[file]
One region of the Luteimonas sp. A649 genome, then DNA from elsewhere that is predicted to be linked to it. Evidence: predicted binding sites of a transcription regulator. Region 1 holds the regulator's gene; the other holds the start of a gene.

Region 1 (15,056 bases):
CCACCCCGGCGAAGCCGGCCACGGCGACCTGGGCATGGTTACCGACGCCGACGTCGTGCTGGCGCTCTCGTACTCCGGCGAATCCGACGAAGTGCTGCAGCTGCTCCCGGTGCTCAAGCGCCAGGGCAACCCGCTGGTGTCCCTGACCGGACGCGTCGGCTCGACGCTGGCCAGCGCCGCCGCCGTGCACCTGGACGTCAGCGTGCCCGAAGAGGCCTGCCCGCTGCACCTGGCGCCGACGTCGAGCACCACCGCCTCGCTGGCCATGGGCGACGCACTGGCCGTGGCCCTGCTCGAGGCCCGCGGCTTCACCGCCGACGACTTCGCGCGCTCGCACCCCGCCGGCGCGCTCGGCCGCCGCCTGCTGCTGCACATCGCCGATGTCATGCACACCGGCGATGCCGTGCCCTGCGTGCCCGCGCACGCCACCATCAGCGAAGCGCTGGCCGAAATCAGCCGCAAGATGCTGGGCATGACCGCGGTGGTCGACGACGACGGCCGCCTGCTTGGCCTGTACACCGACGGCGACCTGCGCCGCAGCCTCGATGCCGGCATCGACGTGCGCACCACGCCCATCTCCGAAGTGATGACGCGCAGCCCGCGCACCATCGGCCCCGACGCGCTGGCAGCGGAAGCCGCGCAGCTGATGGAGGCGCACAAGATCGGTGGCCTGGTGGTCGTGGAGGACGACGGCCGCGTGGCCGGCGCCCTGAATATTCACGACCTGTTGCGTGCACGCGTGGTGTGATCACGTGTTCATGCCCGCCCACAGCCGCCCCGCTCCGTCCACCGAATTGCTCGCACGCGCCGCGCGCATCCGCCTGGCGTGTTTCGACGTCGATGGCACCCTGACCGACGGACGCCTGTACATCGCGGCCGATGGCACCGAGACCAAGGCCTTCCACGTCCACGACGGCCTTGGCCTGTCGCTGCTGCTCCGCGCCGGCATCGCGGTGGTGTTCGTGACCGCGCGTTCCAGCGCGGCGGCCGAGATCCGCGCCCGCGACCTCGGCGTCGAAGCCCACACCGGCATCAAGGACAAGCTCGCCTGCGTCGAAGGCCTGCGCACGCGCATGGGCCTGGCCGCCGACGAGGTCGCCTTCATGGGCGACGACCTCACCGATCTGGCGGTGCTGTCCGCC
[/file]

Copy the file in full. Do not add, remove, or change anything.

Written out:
One region of the Luteimonas sp. A649 genome, then DNA from elsewhere that is predicted to be linked to it. Evidence: predicted binding sites of a transcription regulator. Region 1 holds the regulator's gene; the other holds the start of a gene.

Region 1 (15,056 bases):
CCACCCCGGCGAAGCCGGCCACGGCGACCTGGGCATGGTTACCGACGCCGACGTCGTGCTGGCGCTCTCGTACTCCGGCGAATCCGACGAAGTGCTGCAGCTGCTCCCGGTGCTCAAGCGCCAGGGCAACCCGCTGGTGTCCCTGACCGGACGCGTCGGCTCGACGCTGGCCAGCGCCGCCGCCGTGCACCTGGACGTCAGCGTGCCCGAAGAGGCCTGCCCGCTGCACCTGGCGCCGACGTCGAGCACCACCGCCTCGCTGGCCATGGGCGACGCACTGGCCGTGGCCCTGCTCGAGGCCCGCGGCTTCACCGCCGACGACTTCGCGCGCTCGCACCCCGCCGGCGCGCTCGGCCGCCGCCTGCTGCTGCACATCGCCGATGTCATGCACACCGGCGATGCCGTGCCCTGCGTGCCCGCGCACGCCACCATCAGCGAAGCGCTGGCCGAAATCAGCCGCAAGATGCTGGGCATGACCGCGGTGGTCGACGACGACGGCCGCCTGCTTGGCCTGTACACCGACGGCGACCTGCGCCGCAGCCTCGATGCCGGCATCGACGTGCGCACCACGCCCATCTCCGAAGTGATGACGCGCAGCCCGCGCACCATCGGCCCCGACGCGCTGGCAGCGGAAGCCGCGCAGCTGATGGAGGCGCACAAGATCGGTGGCCTGGTGGTCGTGGAGGACGACGGCCGCGTGGCCGGCGCCCTGAATATTCACGACCTGTTGCGTGCACGCGTGGTGTGATCACGTGTTCATGCCCGCCCACAGCCGCCCCGCTCCGTCCACCGAATTGCTCGCACGCGCCGCGCGCATCCGCCTGGCGTGTTTCGACGTCGATGGCACCCTGACCGACGGACGCCTGTACATCGCGGCCGATGGCACCGAGACCAAGGCCTTCCACGTCCACGACGGCCTTGGCCTGTCGCTGCTGCTCCGCGCCGGCATCGCGGTGGTGTTCGTGACCGCGCGTTCCAGCGCGGCGGCCGAGATCCGCGCCCGCGACCTCGGCGTCGAAGCCCACACCGGCATCAAGGACAAGCTCGCCTGCGTCGAAGGCCTGCGCACGCGCATGGGCCTGGCCGCCGACGAGGTCGCCTTCATGGGCGACGACCTCACCGATCTGGCGGTGCTGTCCGCC